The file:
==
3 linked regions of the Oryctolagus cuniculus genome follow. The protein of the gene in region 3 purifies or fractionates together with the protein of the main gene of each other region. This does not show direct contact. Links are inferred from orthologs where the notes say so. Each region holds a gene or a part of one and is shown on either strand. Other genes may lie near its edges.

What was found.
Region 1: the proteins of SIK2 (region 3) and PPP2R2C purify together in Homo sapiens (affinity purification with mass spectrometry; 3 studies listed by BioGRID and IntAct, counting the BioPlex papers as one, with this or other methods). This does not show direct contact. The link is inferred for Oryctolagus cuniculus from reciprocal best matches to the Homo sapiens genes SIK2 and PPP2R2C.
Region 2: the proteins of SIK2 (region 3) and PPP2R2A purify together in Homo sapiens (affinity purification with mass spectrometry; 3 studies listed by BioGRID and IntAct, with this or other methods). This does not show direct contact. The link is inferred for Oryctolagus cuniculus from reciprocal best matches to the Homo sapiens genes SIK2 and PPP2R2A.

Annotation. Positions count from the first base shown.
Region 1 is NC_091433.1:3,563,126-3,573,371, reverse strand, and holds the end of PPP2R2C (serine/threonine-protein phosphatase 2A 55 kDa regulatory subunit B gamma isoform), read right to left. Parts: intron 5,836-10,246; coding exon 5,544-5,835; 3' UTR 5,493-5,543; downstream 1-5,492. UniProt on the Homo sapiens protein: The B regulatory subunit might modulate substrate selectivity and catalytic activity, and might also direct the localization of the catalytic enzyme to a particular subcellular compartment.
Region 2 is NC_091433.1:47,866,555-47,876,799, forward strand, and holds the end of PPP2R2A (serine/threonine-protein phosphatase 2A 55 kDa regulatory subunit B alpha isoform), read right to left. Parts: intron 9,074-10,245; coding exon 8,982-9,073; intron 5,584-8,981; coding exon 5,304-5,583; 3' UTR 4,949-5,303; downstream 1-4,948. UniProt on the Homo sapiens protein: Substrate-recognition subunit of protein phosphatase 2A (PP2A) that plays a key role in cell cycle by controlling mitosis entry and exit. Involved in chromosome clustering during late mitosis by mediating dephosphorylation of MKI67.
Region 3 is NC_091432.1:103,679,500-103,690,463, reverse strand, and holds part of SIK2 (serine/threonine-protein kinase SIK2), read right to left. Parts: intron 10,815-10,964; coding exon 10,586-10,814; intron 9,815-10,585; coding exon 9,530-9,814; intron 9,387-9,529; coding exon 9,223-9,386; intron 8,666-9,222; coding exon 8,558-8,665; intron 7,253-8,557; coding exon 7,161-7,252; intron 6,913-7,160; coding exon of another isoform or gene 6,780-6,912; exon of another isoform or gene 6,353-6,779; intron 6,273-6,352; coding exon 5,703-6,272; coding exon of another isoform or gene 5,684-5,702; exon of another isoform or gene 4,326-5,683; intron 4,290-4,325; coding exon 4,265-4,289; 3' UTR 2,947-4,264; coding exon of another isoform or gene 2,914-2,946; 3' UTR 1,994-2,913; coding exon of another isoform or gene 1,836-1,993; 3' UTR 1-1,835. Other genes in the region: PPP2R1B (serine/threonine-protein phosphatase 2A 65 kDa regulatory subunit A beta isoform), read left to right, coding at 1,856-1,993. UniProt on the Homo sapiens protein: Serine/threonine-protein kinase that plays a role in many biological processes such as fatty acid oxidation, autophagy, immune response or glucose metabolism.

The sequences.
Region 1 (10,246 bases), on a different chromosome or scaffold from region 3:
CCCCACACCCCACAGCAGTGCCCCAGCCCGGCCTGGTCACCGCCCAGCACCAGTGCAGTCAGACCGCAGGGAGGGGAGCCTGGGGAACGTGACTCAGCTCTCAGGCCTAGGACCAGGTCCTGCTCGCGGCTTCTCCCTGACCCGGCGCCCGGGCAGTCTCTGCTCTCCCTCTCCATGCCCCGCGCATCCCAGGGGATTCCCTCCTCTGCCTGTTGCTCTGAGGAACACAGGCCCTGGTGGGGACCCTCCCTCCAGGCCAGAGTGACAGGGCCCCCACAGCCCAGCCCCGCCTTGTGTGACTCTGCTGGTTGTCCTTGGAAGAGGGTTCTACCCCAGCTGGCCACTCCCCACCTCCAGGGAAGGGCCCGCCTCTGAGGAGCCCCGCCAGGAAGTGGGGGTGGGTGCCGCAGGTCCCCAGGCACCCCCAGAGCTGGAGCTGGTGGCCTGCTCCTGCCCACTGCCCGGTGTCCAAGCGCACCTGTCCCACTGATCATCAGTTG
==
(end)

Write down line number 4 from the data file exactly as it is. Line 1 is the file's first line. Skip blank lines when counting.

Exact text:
Region 2: the proteins of SIK2 (region 3) and PPP2R2A purify together in Homo sapiens (affinity purification with mass spectrometry; 3 studies listed by BioGRID and IntAct, with this or other methods). This does not show direct contact. The link is inferred for Oryctolagus cuniculus from reciprocal best matches to the Homo sapiens genes SIK2 and PPP2R2A.